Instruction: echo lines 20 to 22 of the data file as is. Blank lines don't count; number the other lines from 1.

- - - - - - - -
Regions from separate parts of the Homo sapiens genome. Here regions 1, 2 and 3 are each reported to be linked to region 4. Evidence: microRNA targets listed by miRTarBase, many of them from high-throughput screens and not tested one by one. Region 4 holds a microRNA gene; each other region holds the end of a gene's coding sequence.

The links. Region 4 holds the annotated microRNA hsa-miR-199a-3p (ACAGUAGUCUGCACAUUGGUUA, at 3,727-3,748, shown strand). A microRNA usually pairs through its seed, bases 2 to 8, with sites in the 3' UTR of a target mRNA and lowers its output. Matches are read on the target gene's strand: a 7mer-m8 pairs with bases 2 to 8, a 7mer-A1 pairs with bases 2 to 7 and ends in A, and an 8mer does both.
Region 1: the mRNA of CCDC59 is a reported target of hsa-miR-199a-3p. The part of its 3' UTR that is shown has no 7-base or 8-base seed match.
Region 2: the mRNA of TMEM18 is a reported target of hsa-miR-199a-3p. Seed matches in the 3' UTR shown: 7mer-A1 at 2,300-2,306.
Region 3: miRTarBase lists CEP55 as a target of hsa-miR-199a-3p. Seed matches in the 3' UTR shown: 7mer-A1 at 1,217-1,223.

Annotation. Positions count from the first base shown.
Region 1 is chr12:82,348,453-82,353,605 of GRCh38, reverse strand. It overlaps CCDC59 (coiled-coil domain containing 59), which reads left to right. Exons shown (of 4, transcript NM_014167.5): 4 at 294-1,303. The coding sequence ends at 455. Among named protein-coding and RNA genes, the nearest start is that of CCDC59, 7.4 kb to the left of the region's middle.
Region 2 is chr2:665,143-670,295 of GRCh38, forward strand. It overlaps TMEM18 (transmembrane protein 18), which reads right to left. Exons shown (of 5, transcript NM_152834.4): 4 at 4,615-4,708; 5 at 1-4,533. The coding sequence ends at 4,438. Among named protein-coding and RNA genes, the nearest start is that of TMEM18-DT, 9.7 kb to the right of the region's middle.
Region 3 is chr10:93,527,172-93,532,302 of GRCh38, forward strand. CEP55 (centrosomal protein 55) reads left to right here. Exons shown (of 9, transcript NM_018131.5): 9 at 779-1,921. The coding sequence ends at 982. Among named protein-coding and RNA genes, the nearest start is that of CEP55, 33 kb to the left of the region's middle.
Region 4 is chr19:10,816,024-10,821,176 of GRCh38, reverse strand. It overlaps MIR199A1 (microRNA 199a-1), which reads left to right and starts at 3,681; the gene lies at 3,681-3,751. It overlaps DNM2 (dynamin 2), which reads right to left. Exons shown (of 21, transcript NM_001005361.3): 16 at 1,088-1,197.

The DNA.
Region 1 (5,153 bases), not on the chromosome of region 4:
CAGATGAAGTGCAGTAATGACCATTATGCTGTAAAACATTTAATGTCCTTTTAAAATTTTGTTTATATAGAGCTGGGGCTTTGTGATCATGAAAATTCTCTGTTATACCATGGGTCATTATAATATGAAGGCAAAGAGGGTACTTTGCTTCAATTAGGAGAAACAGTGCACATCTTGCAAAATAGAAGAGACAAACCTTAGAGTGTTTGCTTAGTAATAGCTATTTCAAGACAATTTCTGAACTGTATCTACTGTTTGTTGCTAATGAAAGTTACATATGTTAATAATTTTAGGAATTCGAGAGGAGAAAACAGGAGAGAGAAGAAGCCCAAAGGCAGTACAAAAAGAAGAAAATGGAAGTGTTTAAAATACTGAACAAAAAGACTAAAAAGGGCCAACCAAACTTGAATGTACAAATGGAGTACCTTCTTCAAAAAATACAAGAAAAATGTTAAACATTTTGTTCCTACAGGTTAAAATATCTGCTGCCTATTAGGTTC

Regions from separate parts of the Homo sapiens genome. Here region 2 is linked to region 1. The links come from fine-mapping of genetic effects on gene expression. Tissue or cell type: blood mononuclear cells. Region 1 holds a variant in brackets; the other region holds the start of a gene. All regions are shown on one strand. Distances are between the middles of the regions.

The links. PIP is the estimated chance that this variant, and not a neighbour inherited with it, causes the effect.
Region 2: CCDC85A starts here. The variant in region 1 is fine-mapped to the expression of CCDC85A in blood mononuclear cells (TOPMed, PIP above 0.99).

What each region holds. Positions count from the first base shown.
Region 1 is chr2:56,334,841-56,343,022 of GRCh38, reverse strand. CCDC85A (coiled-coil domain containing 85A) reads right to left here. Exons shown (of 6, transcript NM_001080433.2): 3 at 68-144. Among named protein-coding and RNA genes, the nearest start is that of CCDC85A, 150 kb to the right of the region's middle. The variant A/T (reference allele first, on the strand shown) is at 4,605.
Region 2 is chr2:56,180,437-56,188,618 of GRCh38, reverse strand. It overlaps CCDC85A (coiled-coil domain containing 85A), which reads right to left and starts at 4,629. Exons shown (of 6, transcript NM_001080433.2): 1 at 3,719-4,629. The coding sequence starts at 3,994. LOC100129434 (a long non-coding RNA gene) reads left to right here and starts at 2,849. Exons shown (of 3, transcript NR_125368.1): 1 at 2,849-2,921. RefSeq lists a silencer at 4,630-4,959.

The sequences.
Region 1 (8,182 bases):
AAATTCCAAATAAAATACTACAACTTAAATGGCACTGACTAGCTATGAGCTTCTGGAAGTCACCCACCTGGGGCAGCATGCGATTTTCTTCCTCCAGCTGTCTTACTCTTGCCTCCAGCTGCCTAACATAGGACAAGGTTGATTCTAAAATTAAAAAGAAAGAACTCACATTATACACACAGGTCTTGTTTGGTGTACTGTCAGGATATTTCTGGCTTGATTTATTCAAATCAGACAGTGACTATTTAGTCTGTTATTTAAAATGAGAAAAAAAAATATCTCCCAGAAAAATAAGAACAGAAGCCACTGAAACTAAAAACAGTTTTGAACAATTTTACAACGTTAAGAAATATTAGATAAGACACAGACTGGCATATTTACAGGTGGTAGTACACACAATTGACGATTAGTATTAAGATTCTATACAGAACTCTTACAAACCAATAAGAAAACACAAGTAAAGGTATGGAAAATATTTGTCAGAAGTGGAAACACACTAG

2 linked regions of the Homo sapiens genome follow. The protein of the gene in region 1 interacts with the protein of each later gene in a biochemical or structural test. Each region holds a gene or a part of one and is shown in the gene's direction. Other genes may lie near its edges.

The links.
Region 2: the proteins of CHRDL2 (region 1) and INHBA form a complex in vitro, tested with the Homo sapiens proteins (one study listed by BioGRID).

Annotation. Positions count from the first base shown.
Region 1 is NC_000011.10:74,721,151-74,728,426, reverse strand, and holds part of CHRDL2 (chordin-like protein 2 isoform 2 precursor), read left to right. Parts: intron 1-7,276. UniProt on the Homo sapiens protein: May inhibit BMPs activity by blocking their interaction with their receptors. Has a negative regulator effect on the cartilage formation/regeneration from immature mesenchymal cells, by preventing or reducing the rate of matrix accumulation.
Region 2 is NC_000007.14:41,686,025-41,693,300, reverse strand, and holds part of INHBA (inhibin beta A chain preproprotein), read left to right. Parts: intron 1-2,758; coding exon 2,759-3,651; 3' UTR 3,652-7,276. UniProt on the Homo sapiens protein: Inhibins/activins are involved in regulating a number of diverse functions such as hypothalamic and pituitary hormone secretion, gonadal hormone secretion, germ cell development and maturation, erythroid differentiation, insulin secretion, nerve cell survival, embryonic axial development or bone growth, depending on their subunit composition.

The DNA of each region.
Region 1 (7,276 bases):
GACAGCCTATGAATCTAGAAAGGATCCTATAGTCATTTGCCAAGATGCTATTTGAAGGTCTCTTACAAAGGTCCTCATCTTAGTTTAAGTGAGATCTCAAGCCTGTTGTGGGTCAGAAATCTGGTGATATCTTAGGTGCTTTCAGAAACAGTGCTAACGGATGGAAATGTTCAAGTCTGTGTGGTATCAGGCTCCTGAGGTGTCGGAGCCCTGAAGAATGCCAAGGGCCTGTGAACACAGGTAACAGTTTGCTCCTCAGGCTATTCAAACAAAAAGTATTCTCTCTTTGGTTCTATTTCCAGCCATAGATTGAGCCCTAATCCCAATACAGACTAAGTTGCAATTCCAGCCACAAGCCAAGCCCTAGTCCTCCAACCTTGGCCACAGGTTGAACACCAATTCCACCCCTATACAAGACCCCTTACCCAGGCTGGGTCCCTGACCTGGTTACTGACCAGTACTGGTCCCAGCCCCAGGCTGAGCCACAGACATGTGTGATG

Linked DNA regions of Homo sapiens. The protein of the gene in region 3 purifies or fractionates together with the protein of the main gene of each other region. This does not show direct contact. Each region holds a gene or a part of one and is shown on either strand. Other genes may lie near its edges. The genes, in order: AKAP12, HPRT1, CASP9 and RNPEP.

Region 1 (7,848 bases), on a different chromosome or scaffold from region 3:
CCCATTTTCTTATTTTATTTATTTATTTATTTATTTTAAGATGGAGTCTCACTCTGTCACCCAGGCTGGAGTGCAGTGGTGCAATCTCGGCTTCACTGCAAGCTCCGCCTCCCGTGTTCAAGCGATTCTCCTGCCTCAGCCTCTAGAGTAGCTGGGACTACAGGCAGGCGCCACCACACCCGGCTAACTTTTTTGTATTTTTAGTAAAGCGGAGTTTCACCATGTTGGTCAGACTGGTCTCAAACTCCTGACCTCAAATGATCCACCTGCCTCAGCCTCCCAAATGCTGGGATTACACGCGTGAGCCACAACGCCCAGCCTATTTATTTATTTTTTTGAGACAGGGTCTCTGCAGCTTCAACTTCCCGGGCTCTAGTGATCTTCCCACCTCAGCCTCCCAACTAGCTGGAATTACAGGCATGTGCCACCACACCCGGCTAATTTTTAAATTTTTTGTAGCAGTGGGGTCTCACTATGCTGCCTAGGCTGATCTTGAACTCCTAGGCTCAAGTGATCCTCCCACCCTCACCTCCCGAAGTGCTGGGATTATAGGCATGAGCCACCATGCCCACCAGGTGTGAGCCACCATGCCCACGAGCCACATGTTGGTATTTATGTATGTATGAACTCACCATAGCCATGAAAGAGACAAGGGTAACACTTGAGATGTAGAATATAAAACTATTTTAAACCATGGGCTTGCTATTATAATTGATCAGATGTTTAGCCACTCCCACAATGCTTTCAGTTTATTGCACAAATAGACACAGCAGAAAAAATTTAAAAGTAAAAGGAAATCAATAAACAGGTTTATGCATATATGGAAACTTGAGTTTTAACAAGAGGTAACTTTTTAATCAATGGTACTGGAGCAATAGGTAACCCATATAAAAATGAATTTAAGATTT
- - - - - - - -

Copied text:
The sequences.
Region 1 (8,182 bases):
AAATTCCAAATAAAATACTACAACTTAAATGGCACTGACTAGCTATGAGCTTCTGGAAGTCACCCACCTGGGGCAGCATGCGATTTTCTTCCTCCAGCTGTCTTACTCTTGCCTCCAGCTGCCTAACATAGGACAAGGTTGATTCTAAAATTAAAAAGAAAGAACTCACATTATACACACAGGTCTTGTTTGGTGTACTGTCAGGATATTTCTGGCTTGATTTATTCAAATCAGACAGTGACTATTTAGTCTGTTATTTAAAATGAGAAAAAAAAATATCTCCCAGAAAAATAAGAACAGAAGCCACTGAAACTAAAAACAGTTTTGAACAATTTTACAACGTTAAGAAATATTAGATAAGACACAGACTGGCATATTTACAGGTGGTAGTACACACAATTGACGATTAGTATTAAGATTCTATACAGAACTCTTACAAACCAATAAGAAAACACAAGTAAAGGTATGGAAAATATTTGTCAGAAGTGGAAACACACTAG